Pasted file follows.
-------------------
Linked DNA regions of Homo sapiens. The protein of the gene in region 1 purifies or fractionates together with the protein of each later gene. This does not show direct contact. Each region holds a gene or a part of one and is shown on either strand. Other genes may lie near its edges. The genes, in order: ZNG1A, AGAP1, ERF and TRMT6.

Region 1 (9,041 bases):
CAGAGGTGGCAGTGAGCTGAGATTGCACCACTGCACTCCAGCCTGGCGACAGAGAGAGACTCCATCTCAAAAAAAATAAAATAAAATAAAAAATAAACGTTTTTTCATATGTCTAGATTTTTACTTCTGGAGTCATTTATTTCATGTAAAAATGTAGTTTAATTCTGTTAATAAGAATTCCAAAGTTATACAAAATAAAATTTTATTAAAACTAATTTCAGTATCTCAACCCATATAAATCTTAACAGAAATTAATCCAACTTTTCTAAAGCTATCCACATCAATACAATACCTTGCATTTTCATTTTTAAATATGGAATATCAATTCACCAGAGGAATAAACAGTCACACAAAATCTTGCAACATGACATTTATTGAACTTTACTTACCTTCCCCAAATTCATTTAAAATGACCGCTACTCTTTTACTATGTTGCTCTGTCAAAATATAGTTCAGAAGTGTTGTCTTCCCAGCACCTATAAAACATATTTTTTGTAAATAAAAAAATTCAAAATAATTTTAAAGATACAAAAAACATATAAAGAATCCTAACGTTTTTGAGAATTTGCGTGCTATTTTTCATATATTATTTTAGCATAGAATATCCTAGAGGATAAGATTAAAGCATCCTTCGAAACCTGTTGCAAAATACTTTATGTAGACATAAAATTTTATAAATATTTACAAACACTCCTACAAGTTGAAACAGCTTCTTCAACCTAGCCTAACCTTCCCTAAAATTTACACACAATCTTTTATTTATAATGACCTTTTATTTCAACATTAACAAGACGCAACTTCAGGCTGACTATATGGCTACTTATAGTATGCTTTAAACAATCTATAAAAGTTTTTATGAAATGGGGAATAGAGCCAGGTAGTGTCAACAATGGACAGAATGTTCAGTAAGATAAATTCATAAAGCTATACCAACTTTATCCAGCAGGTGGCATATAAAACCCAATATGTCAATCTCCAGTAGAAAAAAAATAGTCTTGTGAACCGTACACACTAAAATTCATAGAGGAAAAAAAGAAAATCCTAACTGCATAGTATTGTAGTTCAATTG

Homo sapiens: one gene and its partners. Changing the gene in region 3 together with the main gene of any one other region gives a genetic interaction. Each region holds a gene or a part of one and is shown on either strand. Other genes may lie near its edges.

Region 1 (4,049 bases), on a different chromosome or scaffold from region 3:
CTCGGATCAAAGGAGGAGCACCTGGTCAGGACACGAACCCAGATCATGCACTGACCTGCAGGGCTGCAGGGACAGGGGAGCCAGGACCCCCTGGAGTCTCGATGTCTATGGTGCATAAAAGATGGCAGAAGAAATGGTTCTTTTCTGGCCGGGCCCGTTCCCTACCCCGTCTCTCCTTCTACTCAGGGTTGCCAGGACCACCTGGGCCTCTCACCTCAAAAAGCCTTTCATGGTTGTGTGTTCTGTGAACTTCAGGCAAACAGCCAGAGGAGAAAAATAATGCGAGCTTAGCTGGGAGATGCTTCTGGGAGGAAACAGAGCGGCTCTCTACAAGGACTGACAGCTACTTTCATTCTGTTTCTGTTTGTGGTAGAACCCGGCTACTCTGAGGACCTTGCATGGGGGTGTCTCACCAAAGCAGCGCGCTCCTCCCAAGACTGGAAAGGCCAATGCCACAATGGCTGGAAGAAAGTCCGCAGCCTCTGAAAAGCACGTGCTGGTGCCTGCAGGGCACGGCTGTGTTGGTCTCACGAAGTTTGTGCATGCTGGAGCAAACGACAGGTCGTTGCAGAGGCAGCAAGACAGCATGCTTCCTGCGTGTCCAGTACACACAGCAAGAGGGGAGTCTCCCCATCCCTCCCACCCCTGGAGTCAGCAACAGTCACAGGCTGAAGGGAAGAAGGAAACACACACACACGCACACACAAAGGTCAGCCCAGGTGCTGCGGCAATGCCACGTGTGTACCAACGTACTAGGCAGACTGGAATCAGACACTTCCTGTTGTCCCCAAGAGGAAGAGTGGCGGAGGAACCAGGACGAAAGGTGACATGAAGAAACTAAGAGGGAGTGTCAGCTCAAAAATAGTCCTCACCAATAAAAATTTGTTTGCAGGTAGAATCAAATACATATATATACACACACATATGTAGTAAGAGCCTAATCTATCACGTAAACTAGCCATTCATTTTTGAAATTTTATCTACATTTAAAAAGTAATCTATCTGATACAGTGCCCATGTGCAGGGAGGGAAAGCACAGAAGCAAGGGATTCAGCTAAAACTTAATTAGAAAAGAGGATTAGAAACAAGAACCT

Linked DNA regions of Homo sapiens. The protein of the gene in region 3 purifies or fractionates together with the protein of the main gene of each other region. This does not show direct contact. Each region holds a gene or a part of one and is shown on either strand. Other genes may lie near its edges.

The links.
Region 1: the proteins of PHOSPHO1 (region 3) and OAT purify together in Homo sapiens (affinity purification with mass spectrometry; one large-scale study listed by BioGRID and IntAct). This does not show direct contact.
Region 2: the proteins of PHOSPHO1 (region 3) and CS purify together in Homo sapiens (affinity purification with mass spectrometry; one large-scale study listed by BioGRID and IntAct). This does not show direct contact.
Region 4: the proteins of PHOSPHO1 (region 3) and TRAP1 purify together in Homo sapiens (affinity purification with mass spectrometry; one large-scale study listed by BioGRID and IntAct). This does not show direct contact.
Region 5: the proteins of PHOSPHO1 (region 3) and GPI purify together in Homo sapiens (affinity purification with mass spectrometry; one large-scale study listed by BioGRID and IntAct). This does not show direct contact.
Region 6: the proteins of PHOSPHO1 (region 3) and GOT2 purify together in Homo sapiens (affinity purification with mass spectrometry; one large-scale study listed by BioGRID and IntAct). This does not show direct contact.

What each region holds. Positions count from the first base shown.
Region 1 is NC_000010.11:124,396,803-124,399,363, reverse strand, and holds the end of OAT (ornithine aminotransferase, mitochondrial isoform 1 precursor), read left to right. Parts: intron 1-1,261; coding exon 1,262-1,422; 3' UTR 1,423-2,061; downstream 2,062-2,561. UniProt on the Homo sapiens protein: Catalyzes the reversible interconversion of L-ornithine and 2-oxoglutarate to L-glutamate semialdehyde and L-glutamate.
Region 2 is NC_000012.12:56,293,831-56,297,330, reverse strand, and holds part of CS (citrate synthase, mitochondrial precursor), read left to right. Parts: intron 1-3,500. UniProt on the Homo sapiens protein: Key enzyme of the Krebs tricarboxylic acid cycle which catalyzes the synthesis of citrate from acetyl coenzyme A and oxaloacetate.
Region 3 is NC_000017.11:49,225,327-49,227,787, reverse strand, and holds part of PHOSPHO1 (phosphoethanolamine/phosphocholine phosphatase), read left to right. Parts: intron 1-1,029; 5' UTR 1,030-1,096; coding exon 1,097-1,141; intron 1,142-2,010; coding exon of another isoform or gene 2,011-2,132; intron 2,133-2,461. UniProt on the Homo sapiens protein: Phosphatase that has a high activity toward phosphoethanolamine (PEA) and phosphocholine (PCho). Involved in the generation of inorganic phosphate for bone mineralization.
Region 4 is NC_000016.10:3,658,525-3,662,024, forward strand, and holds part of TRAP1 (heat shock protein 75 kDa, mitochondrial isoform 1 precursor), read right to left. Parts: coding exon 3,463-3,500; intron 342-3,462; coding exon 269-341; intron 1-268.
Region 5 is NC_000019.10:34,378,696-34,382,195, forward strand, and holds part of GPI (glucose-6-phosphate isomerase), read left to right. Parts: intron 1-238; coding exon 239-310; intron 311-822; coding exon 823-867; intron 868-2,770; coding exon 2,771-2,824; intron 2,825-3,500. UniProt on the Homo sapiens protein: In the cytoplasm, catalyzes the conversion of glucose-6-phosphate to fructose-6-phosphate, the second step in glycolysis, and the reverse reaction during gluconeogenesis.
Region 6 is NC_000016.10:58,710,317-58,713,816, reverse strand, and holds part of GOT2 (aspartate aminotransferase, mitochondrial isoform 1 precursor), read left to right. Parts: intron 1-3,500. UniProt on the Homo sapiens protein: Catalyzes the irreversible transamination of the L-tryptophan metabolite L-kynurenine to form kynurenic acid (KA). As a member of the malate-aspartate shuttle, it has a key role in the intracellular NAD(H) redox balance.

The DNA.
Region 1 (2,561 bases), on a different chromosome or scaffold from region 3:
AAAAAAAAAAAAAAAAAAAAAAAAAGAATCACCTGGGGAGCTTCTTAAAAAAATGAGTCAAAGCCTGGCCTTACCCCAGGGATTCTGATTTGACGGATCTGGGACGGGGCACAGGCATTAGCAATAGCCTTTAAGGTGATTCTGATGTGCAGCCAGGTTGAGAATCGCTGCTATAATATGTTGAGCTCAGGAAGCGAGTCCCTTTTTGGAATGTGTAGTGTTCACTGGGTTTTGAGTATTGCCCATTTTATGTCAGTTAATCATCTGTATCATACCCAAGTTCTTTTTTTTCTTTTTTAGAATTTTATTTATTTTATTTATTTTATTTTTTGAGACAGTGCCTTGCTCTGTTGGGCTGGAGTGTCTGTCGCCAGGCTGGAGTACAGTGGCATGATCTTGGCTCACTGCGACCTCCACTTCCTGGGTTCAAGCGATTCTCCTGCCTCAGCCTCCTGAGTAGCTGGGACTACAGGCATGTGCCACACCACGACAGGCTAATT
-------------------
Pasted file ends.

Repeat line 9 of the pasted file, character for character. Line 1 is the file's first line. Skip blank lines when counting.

Region 1: the proteins of PHOSPHO1 (region 3) and OAT purify together in Homo sapiens (affinity purification with mass spectrometry; one large-scale study listed by BioGRID and IntAct). This does not show direct contact.